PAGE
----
Our lunch in a charming French-Moroccan place was full of color, spice, flavor, and originality. Even our server was sweet and stunning. Light spilled everywhere from the generous windows, and I took pictures of the dazzling effects on our full glasses. Fortunately, it wasn’t until we got home and looked at the photos that we noticed the horrifically tormented man from The Scream was trapped inside the glass of Cremant Rose we had so admired and enjoyed. Yesterday, I drank it down, blissfully oblivious.
As we walked from the subway to the Met, we passed a handsome, stately row of splendid homes I did not know existed in New York. Does this look like America to you?
The subway does. It looks to me like my family’s America. I always loved the graceful yet sturdy symmetry of its echoing lines and curves, how they carry you to the platform opposite so that you occupy both at once. The lines, painted black to absorb all the light, deliver it to the other side where the steady rows of illuminated subway tile are decorated only by people—an endless stream of color coming down from the street. Maybe my love for my grandfather, a subway man, colored my love for the subway. Or maybe I was just channeling Henri Matisse, who used black to displace and, in so doing, magnify the light.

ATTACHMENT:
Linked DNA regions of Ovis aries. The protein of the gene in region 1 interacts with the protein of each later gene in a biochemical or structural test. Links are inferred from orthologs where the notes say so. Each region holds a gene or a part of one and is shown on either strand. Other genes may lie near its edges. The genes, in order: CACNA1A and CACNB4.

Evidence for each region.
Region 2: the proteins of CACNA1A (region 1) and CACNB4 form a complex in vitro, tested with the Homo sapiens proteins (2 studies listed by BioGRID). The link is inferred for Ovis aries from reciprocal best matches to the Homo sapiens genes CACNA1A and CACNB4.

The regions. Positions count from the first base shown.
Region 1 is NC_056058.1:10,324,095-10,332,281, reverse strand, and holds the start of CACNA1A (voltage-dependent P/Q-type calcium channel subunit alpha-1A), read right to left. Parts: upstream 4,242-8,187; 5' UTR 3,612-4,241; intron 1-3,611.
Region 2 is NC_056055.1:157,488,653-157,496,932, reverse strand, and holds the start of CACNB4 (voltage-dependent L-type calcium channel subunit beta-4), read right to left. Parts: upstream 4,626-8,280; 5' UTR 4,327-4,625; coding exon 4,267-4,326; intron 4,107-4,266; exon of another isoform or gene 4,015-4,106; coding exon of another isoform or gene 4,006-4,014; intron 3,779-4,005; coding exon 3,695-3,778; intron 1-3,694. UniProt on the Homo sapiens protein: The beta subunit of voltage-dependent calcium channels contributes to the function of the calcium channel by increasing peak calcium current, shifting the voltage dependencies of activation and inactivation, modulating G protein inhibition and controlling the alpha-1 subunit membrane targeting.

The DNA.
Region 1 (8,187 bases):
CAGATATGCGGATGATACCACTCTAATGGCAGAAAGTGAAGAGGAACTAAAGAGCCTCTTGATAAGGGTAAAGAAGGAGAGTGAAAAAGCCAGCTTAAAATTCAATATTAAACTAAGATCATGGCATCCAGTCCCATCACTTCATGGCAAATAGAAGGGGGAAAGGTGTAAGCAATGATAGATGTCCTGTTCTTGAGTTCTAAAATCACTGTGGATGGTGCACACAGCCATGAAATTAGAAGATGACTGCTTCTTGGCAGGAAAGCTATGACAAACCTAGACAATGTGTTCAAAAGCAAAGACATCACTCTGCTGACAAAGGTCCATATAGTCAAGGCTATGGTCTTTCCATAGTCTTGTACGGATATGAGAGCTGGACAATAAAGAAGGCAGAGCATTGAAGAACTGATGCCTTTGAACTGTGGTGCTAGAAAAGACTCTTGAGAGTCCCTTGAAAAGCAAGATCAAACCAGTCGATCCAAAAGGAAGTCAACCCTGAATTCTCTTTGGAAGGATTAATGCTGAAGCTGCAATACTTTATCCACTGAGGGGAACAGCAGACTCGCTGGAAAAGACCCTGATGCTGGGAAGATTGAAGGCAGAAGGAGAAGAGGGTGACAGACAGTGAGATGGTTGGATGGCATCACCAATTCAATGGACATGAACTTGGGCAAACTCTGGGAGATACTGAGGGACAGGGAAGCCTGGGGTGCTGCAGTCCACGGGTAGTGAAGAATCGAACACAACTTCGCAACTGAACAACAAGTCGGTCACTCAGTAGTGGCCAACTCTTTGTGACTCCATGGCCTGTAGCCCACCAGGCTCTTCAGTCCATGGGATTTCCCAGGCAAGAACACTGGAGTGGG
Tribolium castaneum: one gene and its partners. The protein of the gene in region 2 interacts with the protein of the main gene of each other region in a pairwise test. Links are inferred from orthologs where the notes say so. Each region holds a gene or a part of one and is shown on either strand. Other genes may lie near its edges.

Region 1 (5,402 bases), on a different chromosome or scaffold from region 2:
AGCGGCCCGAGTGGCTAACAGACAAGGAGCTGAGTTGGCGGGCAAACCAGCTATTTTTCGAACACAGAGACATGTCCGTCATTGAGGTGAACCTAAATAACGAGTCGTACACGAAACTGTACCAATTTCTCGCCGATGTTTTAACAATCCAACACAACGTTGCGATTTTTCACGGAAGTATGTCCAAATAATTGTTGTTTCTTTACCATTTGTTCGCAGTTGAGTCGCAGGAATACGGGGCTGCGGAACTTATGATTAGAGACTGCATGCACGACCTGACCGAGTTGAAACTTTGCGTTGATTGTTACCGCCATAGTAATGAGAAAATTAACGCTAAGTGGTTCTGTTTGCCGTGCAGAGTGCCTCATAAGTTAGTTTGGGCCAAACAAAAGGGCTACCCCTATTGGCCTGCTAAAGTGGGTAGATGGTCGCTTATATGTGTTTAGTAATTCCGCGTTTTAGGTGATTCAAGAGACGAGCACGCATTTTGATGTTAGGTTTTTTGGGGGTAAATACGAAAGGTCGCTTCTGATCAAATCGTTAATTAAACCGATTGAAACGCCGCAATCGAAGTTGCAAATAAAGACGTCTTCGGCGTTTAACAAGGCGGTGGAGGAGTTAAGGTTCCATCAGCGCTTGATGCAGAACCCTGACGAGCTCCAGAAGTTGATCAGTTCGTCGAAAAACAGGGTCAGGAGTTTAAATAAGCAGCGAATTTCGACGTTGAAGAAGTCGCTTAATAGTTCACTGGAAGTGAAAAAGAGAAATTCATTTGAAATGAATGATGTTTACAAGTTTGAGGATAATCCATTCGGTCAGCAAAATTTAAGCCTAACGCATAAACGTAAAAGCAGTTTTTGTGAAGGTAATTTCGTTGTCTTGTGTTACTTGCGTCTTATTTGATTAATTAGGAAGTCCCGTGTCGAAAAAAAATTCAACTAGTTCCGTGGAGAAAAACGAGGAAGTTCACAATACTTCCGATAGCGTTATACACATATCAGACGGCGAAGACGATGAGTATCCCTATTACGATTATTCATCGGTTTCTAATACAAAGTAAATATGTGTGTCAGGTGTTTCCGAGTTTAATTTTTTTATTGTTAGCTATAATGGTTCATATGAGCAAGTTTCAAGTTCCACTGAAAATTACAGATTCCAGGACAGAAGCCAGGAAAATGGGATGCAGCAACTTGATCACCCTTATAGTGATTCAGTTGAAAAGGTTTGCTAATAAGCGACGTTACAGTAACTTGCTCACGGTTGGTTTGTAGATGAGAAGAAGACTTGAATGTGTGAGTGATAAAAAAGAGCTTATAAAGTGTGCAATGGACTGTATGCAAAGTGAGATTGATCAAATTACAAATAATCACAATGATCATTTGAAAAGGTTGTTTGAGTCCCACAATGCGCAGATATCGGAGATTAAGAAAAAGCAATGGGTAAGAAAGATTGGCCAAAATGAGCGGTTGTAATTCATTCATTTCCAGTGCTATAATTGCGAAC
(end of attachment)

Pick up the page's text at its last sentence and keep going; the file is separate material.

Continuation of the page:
Now that I am back in Long Beach and once again trying to make sense of our current situation, I realize his use of black was another example of how Matisse must be our artist of the moment. He chose black not only to highlight the light but to be the light, where light was too blindingly brilliant to be expressed.
In times like these, it is often futile to try and light the dark. But when looking from a future perspective, we so often see that the dark was the light. Don’t we see everything in terms of light? Isn’t that, after all, what seeing is? And then, when we see only dark, isn’t that just another aspect of the light? If, like Matisse, we can remember that the dark is only one expression of light—perhaps a light so blinding we cannot see–then our dark days indeed become something worth painting.